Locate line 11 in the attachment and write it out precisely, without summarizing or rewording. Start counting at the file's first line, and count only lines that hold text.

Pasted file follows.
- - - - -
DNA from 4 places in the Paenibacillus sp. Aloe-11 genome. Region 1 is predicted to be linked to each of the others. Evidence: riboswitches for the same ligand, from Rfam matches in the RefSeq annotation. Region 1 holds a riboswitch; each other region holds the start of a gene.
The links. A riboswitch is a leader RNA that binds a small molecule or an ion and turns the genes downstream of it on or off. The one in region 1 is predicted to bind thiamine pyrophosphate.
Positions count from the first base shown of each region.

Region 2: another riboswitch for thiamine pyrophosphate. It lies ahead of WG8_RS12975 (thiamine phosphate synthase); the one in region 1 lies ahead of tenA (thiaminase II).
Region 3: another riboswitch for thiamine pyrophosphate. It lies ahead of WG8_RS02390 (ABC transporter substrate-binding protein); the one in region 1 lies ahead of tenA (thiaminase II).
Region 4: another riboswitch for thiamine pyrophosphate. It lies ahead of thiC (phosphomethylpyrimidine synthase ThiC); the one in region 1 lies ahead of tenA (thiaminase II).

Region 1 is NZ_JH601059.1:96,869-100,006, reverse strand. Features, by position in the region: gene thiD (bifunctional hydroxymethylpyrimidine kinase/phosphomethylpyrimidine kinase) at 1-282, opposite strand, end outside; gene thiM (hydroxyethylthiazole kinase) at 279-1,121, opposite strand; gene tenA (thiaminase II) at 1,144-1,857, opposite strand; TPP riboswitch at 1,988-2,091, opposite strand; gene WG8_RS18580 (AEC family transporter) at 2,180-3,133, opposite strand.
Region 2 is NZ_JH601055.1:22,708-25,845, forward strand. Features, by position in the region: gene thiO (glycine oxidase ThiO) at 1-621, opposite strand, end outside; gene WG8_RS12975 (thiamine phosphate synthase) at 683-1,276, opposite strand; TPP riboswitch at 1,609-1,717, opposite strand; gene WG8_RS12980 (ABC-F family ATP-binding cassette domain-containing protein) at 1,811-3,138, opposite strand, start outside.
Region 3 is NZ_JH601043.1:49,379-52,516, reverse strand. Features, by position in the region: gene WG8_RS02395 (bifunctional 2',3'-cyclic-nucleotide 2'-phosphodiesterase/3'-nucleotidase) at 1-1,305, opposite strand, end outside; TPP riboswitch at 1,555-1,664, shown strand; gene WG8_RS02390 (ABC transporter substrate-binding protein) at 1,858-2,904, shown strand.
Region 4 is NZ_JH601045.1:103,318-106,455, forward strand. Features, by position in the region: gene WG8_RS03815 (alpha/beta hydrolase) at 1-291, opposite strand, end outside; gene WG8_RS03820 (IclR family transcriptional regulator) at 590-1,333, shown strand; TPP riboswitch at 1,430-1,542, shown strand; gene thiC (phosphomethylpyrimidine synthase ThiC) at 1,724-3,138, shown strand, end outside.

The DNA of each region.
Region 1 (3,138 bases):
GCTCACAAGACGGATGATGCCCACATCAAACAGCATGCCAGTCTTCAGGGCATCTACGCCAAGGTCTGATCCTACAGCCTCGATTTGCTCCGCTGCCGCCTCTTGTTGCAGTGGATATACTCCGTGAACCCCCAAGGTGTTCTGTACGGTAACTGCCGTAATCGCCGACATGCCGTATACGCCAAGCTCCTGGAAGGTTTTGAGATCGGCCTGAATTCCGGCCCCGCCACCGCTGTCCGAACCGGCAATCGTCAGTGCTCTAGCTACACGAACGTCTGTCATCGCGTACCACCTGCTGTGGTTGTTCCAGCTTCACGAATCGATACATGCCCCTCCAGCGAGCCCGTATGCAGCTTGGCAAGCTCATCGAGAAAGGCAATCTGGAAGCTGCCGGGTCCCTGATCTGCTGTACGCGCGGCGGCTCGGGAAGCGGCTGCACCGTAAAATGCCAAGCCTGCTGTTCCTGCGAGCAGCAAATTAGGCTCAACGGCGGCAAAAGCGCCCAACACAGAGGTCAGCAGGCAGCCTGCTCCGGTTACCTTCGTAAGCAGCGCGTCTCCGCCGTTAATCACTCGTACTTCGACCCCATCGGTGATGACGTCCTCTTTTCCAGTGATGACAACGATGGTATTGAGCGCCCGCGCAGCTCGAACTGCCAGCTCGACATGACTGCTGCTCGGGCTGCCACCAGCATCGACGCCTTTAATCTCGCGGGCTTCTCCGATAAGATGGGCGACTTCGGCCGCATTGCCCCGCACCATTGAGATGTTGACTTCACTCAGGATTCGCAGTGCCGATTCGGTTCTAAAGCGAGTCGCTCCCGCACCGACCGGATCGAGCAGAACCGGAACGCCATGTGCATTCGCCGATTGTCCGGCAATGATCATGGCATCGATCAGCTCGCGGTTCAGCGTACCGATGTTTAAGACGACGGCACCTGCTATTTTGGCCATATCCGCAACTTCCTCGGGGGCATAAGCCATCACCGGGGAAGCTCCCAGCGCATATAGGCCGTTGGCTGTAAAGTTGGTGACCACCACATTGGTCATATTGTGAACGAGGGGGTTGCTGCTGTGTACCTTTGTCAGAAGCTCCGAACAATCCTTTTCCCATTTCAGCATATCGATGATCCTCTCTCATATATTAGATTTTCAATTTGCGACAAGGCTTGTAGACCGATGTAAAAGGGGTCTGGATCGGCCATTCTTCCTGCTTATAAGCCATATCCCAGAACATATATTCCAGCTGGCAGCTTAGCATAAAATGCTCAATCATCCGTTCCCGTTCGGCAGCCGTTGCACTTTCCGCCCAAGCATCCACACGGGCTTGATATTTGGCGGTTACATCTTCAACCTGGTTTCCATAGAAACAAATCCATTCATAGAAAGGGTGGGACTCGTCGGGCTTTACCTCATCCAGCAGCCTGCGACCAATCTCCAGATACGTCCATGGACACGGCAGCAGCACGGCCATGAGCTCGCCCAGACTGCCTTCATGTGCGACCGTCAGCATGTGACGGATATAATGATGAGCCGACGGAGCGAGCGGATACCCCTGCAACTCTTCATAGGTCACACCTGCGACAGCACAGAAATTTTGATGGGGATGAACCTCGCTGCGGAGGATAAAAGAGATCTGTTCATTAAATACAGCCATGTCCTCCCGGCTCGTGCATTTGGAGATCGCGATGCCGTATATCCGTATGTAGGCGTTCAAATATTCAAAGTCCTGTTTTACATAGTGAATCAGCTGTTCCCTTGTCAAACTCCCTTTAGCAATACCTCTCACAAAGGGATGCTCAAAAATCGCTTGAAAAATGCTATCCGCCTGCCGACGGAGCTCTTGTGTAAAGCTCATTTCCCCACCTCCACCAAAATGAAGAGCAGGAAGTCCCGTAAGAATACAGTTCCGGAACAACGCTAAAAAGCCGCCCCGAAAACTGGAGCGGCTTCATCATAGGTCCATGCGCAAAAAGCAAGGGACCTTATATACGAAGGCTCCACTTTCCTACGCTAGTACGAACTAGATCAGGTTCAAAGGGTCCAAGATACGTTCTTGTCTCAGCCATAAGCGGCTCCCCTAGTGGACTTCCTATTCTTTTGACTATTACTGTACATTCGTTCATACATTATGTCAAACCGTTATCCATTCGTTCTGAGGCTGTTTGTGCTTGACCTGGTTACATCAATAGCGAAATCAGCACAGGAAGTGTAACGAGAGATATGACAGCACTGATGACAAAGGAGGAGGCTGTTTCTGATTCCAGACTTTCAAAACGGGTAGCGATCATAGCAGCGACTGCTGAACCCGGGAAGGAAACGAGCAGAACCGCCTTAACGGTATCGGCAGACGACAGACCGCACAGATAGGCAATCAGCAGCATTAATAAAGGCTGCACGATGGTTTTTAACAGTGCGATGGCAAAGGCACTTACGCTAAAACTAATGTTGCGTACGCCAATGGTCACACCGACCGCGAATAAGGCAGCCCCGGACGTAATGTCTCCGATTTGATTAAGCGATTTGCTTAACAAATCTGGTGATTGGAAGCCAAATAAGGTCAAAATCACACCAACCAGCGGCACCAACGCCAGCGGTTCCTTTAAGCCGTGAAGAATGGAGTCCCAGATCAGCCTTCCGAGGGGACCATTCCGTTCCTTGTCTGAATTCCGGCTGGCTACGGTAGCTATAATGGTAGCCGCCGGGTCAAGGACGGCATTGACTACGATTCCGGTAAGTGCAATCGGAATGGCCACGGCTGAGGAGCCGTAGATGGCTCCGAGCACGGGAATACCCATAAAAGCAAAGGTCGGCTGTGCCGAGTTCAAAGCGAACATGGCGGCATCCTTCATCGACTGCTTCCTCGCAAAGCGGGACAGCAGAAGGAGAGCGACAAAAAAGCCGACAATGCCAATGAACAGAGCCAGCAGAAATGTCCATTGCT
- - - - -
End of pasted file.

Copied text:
The DNA of each region.